Elmira Community Kitchen satisfies hunger for food, fellowship
ELMIRA — An early-March lunch gathering reflected Elmira Community Kitchen’s vital role in satisfying hunger — not only for food but also companionship.
Volunteers and patrons exchanged warm greetings and amiable chatter; for instance, a young man carrying a guitar case hugged an older woman before sitting down with her. Just after 11:30 a.m., following communal prayer, a long line of guests formed to receive plates full of nutritious food, prepared and served by volunteers from the Twin Tiers Evangelical Presbyterian Church.
Several more folks trickled in for lunch during the next hour. Some patrons sat quietly by themselves; others formed groups to visit with each other while dining. Many went up for second portions, and contents vanished quickly from a shopping cart filled with bread and rolls to take home.
One of the regulars that day, Ed Augustine, has been frequenting the kitchen for close to 15 years, routinely walking three blocks from his home even though he uses a walker.
“You get to meet people,” said Augustine, 73. “I look forward to it. It’s nice to come here.”
Elmira Community Kitchen — also known as Elmira Free Community Kitchen — has been serving up meals and hospitality to people in need since its inception in 1981. Kathy Dubel, director for the past 25 years, recalled that she represented Ss. Peter and Paul Church — now a part of Most Holy Name of Jesus Parish — in a pioneer group involving several local denominations that wanted to respond to rising unemployment and federal budget cuts affecting the poor.
The first kitchen was located in the former Ss. Peter and Paul School, remaining there until the building was demolished in 2003. The kitchen relocated to Trinity Episcopal Church for about 18 months and in January 2005 settled into a brand-new facility in Most Holy Name of Jesus’ recently constructed parish center. The center and kitchen are located at 160 High St., near Ss. Peter and Paul Church.
Elmira Community Kitchen comfortably seats about 125 guests, often operating at or near capacity. Dubel noted that more than 20,000 meals were served during 2018, with an average of close to 100 per day. The kitchen is open on Mondays and Wednesdays for dinner (4:30 to 5:30 p.m.) and Tuesdays, Thursdays and Fridays for lunch (11:30 a.m. to 12:30 p.m.). In addition, lunch is served from 11:30 a.m. to 12:30 p.m. on the last Saturday of each month, along with holiday meals on Christmas, Easter and Thanksgiving. Doors open 30 minutes before each meal is served.
Guests encompass a wide range of ages and personal circumstances. Augustine, for one, began coming to the kitchen after he was evicted.
“Things were tough,” he recalled.
Support for the kitchen’s patrons is derived from many sources. A total of 28 faith communities and civic organizations provide volunteers as well as food and monetary donations; for example, Most Holy Name of Jesus supplies teams of volunteers, has food-collection bins at each of its churches and conducts an annual benefit bake sale for the kitchen. Dubel noted that 90 percent of the kitchen’s $70,000 annual budget comes from donations, with grant money and Food Bank of the Southern Tier — a Catholic Charities agency — also helping make ends meet.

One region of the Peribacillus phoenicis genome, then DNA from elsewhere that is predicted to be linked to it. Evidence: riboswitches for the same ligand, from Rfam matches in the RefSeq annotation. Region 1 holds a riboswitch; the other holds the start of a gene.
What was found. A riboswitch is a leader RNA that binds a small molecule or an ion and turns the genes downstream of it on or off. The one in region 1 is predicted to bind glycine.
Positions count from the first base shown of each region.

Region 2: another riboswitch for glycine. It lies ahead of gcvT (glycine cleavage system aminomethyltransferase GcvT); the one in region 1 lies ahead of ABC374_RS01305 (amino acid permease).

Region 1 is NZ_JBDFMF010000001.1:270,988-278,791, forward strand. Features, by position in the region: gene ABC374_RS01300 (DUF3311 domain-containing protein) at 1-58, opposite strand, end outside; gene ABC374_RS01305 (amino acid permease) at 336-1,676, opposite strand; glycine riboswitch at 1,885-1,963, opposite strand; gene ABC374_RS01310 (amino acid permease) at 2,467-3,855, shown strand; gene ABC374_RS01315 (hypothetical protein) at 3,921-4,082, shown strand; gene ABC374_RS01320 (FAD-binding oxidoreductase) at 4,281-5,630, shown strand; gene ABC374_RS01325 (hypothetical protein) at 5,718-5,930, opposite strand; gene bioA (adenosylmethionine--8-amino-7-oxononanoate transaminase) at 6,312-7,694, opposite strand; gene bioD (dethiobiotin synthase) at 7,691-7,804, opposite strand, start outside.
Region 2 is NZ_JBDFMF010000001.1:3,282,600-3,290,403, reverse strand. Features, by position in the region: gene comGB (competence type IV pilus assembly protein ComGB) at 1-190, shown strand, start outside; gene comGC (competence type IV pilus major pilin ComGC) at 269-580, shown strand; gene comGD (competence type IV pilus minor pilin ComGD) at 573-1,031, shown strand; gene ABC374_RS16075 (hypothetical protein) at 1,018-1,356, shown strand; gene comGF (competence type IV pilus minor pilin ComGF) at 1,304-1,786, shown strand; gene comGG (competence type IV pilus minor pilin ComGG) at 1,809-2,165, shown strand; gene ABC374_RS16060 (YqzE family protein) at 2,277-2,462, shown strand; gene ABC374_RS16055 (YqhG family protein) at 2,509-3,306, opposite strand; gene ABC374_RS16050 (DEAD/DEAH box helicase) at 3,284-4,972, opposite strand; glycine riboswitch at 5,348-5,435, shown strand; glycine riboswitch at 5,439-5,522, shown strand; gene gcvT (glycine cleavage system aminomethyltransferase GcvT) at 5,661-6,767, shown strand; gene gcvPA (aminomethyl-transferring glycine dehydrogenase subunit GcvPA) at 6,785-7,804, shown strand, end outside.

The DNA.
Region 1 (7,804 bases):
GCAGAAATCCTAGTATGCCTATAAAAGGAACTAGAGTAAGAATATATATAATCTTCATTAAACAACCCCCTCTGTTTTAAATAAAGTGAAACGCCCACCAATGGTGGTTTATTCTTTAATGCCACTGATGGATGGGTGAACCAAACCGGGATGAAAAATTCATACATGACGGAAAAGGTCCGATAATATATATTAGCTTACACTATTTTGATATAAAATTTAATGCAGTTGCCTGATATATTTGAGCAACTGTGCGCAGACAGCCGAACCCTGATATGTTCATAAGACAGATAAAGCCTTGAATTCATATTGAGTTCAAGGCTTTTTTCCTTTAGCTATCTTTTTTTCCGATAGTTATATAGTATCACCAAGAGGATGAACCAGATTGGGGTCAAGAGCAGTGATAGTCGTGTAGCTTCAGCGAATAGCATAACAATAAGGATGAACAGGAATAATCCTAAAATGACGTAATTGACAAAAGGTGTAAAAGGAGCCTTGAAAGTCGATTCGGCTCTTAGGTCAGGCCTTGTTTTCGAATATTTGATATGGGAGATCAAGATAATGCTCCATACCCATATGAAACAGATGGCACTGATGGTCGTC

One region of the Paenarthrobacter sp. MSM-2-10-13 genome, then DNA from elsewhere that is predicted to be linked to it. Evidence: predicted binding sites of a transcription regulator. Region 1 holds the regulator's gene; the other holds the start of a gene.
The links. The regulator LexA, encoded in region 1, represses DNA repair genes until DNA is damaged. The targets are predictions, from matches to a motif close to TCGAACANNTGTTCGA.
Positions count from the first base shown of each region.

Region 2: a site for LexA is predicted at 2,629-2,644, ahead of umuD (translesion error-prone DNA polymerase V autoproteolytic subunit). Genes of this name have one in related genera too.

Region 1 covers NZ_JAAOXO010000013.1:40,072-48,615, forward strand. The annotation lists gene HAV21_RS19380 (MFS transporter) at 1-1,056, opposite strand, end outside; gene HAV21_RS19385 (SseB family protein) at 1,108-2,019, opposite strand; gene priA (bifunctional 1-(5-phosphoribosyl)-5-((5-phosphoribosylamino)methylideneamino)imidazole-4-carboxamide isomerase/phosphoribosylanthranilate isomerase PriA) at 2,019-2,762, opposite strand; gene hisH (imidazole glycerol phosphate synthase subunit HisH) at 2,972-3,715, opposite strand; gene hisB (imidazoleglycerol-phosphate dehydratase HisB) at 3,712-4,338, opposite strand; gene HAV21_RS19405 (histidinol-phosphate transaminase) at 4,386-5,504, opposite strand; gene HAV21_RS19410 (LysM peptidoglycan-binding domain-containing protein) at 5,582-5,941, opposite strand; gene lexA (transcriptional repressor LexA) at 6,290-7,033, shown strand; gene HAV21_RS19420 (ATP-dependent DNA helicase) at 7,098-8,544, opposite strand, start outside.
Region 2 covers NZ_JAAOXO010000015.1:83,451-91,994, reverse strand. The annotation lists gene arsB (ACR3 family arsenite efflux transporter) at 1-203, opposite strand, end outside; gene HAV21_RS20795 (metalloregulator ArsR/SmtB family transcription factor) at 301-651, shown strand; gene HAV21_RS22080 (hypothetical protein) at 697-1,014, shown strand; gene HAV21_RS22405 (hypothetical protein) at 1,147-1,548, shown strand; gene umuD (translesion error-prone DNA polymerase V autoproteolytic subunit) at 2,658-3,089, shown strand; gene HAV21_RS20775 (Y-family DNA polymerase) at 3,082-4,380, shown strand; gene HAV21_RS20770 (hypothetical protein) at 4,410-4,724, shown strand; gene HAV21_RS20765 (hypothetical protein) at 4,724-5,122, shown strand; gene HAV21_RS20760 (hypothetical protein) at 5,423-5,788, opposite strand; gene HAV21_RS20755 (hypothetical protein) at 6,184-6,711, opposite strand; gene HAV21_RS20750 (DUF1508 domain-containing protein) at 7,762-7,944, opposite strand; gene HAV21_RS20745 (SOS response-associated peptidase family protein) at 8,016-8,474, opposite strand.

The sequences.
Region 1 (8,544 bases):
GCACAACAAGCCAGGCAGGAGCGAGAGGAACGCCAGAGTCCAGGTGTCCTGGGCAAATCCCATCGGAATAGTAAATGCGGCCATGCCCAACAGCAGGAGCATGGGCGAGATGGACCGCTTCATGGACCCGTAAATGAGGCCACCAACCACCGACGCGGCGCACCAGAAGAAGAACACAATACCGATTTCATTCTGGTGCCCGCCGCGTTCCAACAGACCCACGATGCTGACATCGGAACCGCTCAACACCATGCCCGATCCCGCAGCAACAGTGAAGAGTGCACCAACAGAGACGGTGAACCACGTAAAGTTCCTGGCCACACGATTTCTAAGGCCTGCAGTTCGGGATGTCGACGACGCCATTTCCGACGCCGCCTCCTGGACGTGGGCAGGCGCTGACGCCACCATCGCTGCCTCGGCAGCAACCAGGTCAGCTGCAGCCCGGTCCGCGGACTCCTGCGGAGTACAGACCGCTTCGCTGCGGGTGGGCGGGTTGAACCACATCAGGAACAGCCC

The kitchen, independently operated for most of its history, has entered into a relationship with Catholic Charities of Chemung/Schuyler in recent years. Dubel, whose involvement had been all volunteer up to that point, now has her duties built into her position as Catholic Charities’ justice-and-peace director.
Dubel acknowledged that there have been times the kitchen has cut it close financially.
“Some times of the year, when we really worry about the bank account getting pretty low, it’s sort of miraculous that money comes in,” she remarked.
That support helps the kitchen not only continue filling people’s bellies, but their souls as well.
“It’s become so much more than an economical help to people. It’s like ‘Cheers’ — everybody knows your name, you’re greeted. A lot of those folks don’t get that anywhere else,” Dubel said.
“A lot of them live alone, and the socialization is extremely important to their well-being,” added Nancy Kline, a longtime volunteer from Most Holy Name of Jesus. “I have been serving some of the same people, literally, for 25 years.”
Dubel, when asked what’s spurred her to remain involved with the kitchen for so long, said, “It’s the people, knowing some of the guests, knowing how important it is that we have this place. It’s very meaningful to see that. ”
She recalled, in particular, a young adult who once showed up at the kitchen asking to volunteer. He explained that as a child, he and his mother ate there almost every day, and so he wanted to give back.
“This young man comes back and tells us we saved them,” Dubel said. “It just gives me goosebumps, and I wonder how many other stories there are, how many lives we’ve touched.”
Augustine, for one, is grateful for the kitchen’s presence in his life.
“I’ll tell you something, we’re lucky to have this place,” he stated.
EDITOR’S NOTE: For information on donating to or volunteering at Elmira Community Kitchen, call 607-734-9784.